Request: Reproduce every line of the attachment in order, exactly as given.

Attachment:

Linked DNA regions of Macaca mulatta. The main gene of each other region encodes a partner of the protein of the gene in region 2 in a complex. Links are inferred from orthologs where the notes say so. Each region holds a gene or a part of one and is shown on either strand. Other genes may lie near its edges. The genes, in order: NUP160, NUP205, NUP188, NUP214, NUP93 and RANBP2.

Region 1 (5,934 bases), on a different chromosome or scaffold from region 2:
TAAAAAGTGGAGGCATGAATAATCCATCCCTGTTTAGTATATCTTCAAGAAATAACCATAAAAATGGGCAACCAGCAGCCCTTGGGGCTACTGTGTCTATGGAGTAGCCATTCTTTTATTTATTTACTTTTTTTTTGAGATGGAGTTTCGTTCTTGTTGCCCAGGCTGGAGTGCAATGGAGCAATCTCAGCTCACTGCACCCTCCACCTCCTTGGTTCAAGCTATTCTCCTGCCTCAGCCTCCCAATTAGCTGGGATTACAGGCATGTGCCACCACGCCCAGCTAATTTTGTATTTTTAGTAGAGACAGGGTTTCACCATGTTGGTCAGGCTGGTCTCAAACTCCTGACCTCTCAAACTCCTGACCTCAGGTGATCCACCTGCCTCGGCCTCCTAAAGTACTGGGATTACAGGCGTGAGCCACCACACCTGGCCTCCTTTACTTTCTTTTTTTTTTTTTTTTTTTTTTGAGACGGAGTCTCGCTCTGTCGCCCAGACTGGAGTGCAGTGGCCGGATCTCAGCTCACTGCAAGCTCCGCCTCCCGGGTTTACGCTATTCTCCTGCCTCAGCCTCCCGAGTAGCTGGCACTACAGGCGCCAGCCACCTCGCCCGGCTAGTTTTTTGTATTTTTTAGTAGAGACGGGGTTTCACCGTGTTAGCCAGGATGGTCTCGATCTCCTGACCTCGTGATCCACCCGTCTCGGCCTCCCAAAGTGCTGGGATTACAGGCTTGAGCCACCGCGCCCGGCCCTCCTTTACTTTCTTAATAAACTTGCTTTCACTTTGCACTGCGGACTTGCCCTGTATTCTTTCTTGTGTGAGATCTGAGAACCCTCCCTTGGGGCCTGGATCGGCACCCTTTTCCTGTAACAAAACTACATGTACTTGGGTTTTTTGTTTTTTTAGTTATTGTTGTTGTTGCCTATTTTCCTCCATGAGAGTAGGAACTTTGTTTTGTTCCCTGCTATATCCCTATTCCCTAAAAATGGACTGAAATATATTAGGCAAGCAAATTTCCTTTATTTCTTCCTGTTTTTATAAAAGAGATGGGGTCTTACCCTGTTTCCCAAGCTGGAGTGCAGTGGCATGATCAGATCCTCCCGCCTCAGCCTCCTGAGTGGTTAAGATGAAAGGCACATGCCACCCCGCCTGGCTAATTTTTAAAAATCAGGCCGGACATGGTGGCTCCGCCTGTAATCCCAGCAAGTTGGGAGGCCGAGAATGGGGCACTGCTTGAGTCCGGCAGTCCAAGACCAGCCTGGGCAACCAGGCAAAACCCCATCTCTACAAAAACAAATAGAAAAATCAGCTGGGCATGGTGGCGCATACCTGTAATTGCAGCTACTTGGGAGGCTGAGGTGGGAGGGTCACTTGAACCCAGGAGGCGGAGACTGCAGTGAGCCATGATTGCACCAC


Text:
Linked DNA regions of Macaca mulatta. The main gene of each other region encodes a partner of the protein of the gene in region 2 in a complex. Links are inferred from orthologs where the notes say so. Each region holds a gene or a part of one and is shown on either strand. Other genes may lie near its edges. The genes, in order: NUP160, NUP205, NUP188, NUP214, NUP93 and RANBP2.

Region 1 (5,934 bases), on a different chromosome or scaffold from region 2:
TAAAAAGTGGAGGCATGAATAATCCATCCCTGTTTAGTATATCTTCAAGAAATAACCATAAAAATGGGCAACCAGCAGCCCTTGGGGCTACTGTGTCTATGGAGTAGCCATTCTTTTATTTATTTACTTTTTTTTTGAGATGGAGTTTCGTTCTTGTTGCCCAGGCTGGAGTGCAATGGAGCAATCTCAGCTCACTGCACCCTCCACCTCCTTGGTTCAAGCTATTCTCCTGCCTCAGCCTCCCAATTAGCTGGGATTACAGGCATGTGCCACCACGCCCAGCTAATTTTGTATTTTTAGTAGAGACAGGGTTTCACCATGTTGGTCAGGCTGGTCTCAAACTCCTGACCTCTCAAACTCCTGACCTCAGGTGATCCACCTGCCTCGGCCTCCTAAAGTACTGGGATTACAGGCGTGAGCCACCACACCTGGCCTCCTTTACTTTCTTTTTTTTTTTTTTTTTTTTTTGAGACGGAGTCTCGCTCTGTCGCCCAGACTGGAGTGCAGTGGCCGGATCTCAGCTCACTGCAAGCTCCGCCTCCCGGGTTTACGCTATTCTCCTGCCTCAGCCTCCCGAGTAGCTGGCACTACAGGCGCCAGCCACCTCGCCCGGCTAGTTTTTTGTATTTTTTAGTAGAGACGGGGTTTCACCGTGTTAGCCAGGATGGTCTCGATCTCCTGACCTCGTGATCCACCCGTCTCGGCCTCCCAAAGTGCTGGGATTACAGGCTTGAGCCACCGCGCCCGGCCCTCCTTTACTTTCTTAATAAACTTGCTTTCACTTTGCACTGCGGACTTGCCCTGTATTCTTTCTTGTGTGAGATCTGAGAACCCTCCCTTGGGGCCTGGATCGGCACCCTTTTCCTGTAACAAAACTACATGTACTTGGGTTTTTTGTTTTTTTAGTTATTGTTGTTGTTGCCTATTTTCCTCCATGAGAGTAGGAACTTTGTTTTGTTCCCTGCTATATCCCTATTCCCTAAAAATGGACTGAAATATATTAGGCAAGCAAATTTCCTTTATTTCTTCCTGTTTTTATAAAAGAGATGGGGTCTTACCCTGTTTCCCAAGCTGGAGTGCAGTGGCATGATCAGATCCTCCCGCCTCAGCCTCCTGAGTGGTTAAGATGAAAGGCACATGCCACCCCGCCTGGCTAATTTTTAAAAATCAGGCCGGACATGGTGGCTCCGCCTGTAATCCCAGCAAGTTGGGAGGCCGAGAATGGGGCACTGCTTGAGTCCGGCAGTCCAAGACCAGCCTGGGCAACCAGGCAAAACCCCATCTCTACAAAAACAAATAGAAAAATCAGCTGGGCATGGTGGCGCATACCTGTAATTGCAGCTACTTGGGAGGCTGAGGTGGGAGGGTCACTTGAACCCAGGAGGCGGAGACTGCAGTGAGCCATGATTGCACCAC